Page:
How to attract hundreds of pollinators to your garden

After developing a mostly native plant garden in our current home, I now know which are the prime plants that will attract local pollinators and feed them at least through the fall.

The California Delta Sunflower plant in the image above is an amazing magnet for bees and butterflies. I knew that this sunflower can grow to six feet tall and wide, but I didn't expect it to be so full of flowers.

This robust plant grew from a seedling, suddenly shooting up in height in June.

And look at all those flowers!

By inputting data on my account with the Great Sunflower Project

I calculated that on average this plant attracts and feeds 130 pollinators per hour.

Sometimes as many as 300 pollinators per hour feed on these flowers.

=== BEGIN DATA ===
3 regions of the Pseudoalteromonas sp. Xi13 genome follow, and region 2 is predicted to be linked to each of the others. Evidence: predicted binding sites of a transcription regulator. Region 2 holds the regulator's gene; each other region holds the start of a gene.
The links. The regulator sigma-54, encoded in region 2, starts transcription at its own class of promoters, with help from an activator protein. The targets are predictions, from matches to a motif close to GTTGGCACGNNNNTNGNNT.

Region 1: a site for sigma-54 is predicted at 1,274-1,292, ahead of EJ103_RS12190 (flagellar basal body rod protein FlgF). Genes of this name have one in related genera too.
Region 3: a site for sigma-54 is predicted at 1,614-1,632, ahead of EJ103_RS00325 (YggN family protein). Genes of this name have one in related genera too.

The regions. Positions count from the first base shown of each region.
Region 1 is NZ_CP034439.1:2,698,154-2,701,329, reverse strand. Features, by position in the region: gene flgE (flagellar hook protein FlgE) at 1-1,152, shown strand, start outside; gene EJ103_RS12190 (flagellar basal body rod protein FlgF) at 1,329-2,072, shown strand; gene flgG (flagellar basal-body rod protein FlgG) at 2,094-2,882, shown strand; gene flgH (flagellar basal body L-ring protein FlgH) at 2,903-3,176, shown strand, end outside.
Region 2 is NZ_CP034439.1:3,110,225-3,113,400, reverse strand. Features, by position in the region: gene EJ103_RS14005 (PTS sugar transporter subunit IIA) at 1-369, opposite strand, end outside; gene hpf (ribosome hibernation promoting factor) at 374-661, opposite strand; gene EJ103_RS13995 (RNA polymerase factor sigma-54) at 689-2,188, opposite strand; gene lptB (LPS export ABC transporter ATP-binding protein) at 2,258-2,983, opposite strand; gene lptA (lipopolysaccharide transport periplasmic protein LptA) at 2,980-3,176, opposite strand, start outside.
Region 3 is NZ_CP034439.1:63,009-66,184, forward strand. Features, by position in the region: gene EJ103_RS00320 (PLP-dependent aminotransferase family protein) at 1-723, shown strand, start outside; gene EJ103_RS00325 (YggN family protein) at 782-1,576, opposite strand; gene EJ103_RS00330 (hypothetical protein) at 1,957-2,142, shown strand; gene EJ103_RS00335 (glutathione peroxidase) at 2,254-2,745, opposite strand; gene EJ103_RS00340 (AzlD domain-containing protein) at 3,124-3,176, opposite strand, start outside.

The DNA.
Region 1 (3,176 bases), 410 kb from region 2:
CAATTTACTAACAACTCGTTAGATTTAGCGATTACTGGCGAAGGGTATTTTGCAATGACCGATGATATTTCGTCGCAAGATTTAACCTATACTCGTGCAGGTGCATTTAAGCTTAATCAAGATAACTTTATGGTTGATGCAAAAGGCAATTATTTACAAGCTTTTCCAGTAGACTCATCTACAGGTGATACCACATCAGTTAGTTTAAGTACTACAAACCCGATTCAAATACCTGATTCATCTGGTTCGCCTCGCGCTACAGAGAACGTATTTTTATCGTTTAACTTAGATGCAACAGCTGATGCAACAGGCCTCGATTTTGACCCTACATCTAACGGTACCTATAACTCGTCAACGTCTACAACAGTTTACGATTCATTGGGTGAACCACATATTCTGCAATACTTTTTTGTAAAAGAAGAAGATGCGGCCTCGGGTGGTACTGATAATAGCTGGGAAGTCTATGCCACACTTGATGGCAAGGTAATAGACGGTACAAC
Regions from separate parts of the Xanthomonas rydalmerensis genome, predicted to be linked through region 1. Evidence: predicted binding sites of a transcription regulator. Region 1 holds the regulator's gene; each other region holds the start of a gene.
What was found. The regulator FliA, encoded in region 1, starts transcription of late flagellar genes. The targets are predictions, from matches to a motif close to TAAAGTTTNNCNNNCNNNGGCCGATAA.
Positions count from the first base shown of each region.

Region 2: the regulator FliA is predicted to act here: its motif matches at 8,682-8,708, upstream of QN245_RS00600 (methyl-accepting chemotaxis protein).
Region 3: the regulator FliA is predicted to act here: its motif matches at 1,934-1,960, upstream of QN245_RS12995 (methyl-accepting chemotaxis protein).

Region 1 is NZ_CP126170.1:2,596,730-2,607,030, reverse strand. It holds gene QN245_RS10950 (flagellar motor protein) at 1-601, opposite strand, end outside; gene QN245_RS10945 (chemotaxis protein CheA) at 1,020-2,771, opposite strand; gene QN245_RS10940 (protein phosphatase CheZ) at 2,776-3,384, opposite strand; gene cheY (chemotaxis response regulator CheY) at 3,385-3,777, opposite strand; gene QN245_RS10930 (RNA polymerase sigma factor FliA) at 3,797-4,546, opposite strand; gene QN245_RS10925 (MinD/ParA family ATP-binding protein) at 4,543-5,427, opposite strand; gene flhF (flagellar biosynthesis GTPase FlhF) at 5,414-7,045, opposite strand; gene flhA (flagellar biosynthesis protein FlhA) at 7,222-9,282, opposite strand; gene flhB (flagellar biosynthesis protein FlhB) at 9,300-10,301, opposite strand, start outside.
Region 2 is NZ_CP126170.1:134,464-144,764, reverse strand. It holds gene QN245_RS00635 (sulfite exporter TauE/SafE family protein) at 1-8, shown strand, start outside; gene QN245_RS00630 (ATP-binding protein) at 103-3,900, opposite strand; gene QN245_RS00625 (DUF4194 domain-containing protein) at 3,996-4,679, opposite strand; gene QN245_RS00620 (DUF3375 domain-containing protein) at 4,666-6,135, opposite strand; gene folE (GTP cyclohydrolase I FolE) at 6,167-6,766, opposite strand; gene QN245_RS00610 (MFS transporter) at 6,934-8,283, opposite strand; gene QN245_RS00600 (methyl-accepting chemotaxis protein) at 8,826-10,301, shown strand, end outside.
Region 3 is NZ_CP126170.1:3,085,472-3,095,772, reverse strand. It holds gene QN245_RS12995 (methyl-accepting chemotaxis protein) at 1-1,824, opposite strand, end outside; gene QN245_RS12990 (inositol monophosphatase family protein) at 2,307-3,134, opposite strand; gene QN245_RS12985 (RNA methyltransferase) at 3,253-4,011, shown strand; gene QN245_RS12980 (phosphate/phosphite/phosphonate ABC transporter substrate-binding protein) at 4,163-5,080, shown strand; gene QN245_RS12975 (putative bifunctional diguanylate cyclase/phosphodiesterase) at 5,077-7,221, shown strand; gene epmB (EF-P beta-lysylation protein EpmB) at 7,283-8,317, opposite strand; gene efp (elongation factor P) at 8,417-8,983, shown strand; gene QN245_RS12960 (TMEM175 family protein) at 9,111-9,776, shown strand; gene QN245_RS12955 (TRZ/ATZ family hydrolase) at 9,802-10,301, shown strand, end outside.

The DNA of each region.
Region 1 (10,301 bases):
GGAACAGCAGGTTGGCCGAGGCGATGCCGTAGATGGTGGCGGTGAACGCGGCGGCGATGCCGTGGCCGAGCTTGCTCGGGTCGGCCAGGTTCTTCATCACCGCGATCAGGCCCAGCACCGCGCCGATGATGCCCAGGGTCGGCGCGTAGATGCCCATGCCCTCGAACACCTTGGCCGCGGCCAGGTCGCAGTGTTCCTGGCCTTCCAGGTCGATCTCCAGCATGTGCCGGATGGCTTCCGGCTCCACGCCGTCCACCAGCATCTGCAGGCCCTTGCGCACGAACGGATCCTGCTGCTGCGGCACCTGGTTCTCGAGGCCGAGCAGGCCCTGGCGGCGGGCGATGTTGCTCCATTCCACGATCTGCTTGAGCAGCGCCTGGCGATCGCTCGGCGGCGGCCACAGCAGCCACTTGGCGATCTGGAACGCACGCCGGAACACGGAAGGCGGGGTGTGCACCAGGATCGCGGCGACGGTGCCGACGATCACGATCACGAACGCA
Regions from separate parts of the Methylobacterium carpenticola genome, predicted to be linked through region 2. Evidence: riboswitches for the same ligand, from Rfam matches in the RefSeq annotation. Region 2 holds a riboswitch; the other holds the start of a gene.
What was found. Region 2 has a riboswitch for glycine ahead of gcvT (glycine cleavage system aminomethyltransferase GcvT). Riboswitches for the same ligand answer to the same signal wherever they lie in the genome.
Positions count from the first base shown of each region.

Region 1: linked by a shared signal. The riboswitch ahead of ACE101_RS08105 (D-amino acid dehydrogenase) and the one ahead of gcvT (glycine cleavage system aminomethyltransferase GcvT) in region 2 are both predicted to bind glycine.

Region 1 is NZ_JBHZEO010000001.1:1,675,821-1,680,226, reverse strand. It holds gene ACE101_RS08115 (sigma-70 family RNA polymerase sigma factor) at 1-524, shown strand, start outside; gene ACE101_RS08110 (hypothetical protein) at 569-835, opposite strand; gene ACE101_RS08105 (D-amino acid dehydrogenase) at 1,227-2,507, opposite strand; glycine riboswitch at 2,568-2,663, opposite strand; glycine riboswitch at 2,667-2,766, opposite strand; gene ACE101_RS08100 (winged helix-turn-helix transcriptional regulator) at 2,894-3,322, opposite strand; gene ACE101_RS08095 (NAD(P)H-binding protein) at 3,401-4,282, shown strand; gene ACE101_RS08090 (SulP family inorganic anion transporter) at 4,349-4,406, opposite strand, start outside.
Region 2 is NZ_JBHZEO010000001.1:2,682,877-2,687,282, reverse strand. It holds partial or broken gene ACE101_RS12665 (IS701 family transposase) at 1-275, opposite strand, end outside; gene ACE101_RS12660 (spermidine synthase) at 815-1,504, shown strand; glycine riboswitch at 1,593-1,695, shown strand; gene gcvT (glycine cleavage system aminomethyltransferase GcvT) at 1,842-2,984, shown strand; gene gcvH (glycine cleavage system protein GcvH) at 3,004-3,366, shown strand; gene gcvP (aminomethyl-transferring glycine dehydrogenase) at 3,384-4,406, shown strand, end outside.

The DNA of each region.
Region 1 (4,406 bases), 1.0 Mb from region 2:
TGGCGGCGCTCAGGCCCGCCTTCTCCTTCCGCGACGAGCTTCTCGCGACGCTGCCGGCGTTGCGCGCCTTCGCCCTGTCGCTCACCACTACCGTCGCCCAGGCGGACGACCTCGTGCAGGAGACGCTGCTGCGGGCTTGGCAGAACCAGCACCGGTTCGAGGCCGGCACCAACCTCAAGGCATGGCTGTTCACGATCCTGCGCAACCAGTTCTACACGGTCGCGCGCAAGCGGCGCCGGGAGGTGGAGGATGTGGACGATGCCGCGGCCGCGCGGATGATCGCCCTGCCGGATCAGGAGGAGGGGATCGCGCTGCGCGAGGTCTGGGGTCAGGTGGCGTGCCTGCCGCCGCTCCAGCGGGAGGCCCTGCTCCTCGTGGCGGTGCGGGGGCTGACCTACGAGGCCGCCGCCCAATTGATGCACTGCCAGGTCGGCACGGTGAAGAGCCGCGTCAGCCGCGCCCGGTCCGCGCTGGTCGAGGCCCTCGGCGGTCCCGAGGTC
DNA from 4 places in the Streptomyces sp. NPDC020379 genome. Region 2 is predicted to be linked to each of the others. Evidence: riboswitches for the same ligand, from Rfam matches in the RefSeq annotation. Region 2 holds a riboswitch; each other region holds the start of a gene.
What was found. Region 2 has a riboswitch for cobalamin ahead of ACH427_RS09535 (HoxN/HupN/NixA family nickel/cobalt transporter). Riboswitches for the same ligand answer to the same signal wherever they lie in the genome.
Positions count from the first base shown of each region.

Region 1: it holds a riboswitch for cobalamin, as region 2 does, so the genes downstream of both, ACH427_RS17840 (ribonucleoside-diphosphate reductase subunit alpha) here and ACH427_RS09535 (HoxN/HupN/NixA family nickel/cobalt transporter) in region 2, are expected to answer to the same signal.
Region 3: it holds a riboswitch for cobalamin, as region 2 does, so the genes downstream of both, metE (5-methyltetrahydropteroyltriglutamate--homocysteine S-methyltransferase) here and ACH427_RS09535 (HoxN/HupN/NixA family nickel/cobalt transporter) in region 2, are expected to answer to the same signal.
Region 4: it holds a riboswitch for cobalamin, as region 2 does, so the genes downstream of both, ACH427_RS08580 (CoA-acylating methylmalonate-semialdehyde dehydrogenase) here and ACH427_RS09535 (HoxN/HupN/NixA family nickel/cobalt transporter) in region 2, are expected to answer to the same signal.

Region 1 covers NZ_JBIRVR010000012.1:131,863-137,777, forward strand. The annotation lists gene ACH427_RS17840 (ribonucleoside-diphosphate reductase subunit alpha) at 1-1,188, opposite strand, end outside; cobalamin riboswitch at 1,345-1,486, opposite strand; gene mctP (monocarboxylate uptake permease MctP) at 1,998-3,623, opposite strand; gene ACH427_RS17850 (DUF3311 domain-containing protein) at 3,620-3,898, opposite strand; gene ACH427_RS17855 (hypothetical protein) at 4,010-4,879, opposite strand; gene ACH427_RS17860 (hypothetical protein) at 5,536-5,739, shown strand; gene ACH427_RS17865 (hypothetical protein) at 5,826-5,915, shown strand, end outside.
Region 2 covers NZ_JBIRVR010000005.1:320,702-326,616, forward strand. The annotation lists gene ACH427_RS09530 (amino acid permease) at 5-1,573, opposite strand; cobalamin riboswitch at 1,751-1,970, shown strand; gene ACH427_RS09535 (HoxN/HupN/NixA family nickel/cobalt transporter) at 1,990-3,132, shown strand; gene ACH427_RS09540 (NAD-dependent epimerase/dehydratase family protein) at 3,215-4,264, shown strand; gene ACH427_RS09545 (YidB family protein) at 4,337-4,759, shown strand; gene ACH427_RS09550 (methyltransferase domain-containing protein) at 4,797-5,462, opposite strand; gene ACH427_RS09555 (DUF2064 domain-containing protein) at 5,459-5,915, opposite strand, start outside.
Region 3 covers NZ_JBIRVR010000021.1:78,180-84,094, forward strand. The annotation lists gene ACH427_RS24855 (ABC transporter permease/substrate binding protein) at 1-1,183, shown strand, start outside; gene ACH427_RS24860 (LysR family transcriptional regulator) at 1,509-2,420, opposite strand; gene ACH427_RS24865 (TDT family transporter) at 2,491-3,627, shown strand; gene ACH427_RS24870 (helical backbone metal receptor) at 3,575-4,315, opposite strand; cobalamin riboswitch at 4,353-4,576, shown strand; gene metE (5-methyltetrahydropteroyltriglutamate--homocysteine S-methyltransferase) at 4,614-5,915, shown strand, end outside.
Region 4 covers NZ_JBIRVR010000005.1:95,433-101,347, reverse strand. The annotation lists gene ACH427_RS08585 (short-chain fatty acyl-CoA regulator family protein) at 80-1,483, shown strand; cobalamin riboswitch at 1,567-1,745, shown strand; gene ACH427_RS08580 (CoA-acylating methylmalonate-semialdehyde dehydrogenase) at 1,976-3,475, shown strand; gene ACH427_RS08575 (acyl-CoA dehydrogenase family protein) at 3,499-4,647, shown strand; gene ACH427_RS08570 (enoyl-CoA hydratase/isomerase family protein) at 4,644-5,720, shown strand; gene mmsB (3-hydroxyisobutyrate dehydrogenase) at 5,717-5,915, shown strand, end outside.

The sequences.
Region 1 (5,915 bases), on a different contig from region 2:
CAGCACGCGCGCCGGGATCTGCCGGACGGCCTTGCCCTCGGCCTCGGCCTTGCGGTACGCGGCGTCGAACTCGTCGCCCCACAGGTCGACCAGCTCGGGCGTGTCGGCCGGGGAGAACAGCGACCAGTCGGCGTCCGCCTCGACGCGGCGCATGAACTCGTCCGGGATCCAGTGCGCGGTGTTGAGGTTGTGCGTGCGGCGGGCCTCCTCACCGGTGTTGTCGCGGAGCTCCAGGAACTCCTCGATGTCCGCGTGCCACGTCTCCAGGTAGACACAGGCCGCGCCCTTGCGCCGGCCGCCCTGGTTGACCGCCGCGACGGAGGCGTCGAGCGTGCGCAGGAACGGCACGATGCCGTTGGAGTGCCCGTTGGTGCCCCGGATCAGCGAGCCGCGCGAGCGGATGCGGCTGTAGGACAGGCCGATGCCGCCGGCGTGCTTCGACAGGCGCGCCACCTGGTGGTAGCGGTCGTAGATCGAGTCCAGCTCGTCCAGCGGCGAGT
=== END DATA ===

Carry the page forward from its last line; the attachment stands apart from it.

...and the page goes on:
It's so simple.

Use organic potting soil to plant your seedlings, feed the soil with organic fertilizer, and of course only buy your seedlings from trusted nurseries that don't sell plants treated with neonicotinoids.

Sunflowers don't require much water.

They are such a cheerful sight, especially now when a lot of the plants are no longer in bloom, especially the lovely annual plants.

And the bees and butterflies are loving this mother lode of nectar and pollen.

Next year I plan to plant not one but three of these lovely California Delta Sunflowers.

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bees in the bay breeze

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